According to the African Medical and Research Foundation (AMREF), “[m]alaria is the most important parasitic disease in the world. It kills 3,000 children every day and more than one million each year. The majority of these deaths occur among children under five years of age and pregnant women in sub-Saharan Africa.”
In the most recent edition of The Economist magazine, a piece titled “A shift of perspective” documents the research of Dr. Mauro Marrelli and Dr. Chaoyang Li of Johns Hopkins University. The researchers hope that breeding genetically-altered, malarial-resistant parasites and releasing them into wild will help to stem the tide of malarial infections. Drs. Marrelli and Li have found a gene, called SM1, which prevents malaria infections. SM1 is superior to genes which suppress but do not prevent infection since suppressing the infection “imposes a burden on the animal, since materials and energy have to be diverted to the boosted immune system. In practice, such insects are worse off than they would be without the gene. But because SM1 prevents infection rather than suppressing it, Dr Marrelli and Dr Li hoped that different rules might apply.” The mosquitoes with the SM1 gene may be superior (in a Darwinian sense) to those mosquitoes without it and thus more of these malaria-free mosquitoes will survive.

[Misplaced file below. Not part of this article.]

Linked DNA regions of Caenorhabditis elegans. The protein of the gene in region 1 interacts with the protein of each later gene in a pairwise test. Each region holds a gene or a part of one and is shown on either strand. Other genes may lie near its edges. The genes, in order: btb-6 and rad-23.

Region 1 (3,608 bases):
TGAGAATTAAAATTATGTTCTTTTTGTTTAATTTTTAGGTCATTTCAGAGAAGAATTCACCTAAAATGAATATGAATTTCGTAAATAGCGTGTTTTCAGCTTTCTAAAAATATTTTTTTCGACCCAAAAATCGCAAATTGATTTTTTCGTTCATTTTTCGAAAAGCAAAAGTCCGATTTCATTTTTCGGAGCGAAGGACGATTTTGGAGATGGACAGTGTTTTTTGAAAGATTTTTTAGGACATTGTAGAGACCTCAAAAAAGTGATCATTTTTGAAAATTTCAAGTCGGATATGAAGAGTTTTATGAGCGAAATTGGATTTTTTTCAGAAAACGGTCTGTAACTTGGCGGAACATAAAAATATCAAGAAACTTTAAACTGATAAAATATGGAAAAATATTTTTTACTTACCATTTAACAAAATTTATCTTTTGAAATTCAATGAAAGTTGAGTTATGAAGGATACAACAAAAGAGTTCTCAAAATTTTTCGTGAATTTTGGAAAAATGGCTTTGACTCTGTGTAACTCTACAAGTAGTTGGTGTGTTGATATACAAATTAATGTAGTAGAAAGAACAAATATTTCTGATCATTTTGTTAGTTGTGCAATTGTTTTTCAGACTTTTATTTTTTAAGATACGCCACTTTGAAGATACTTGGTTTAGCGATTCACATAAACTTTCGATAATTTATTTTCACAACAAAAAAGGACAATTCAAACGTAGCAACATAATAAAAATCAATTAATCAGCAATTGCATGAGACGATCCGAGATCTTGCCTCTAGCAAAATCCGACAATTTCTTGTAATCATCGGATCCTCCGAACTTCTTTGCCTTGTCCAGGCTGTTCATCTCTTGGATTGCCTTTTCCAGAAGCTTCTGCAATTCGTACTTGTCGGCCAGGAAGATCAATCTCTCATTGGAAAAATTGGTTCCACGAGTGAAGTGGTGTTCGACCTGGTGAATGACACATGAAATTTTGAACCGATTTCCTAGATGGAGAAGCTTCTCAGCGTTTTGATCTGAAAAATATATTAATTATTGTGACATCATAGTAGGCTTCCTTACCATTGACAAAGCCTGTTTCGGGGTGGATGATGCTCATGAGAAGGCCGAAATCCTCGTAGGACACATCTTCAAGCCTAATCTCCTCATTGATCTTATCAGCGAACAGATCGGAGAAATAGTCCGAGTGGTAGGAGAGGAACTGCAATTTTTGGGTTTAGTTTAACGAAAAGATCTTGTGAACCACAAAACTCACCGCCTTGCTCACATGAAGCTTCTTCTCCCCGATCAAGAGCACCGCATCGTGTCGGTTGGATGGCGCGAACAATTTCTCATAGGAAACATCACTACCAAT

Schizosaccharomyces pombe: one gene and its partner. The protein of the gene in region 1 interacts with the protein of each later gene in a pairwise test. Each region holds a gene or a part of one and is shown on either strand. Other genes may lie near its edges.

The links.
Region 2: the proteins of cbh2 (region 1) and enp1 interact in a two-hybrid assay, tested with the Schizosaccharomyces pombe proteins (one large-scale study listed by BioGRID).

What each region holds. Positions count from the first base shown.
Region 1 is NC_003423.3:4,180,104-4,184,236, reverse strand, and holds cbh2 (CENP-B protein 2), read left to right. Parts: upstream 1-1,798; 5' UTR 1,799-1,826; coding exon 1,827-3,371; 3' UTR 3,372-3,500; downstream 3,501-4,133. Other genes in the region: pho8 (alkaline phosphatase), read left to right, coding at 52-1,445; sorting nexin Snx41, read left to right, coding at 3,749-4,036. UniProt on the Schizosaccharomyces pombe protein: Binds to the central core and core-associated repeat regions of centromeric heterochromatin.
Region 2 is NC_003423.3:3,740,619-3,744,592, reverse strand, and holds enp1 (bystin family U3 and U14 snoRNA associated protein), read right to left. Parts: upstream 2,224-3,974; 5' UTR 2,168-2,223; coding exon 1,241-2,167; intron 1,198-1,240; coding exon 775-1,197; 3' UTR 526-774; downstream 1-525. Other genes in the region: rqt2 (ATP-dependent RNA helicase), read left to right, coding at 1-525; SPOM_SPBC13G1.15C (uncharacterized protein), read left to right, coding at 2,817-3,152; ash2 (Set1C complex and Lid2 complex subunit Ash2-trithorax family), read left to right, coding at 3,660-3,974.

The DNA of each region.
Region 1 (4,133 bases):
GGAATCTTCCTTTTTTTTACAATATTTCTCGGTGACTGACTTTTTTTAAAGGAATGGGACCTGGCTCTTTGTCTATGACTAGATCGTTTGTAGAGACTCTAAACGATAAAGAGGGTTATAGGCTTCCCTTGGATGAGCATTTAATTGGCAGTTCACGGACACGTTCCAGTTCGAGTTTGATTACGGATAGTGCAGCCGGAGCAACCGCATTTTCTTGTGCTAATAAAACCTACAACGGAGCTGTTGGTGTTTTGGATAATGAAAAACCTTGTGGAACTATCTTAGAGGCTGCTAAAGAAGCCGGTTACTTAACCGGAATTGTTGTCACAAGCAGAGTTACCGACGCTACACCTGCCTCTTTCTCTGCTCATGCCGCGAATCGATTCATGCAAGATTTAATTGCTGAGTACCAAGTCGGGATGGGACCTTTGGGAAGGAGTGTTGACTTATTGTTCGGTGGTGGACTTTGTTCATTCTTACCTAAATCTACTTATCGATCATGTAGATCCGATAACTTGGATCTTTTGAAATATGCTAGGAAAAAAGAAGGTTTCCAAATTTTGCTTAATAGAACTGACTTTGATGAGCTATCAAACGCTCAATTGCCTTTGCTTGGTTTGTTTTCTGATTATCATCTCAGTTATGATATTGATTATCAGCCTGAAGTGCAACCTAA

Problems do exist. It is possible that the SM1 gene is helpful only when one copy of the gene is present in a mosquito (and not two). Also, “the type of malarial parasite used in this and many other experiments is not actually one that causes human disease.” Still there is hope that scientific advances could one day rid the world of one of its most deadly parasitic diseases.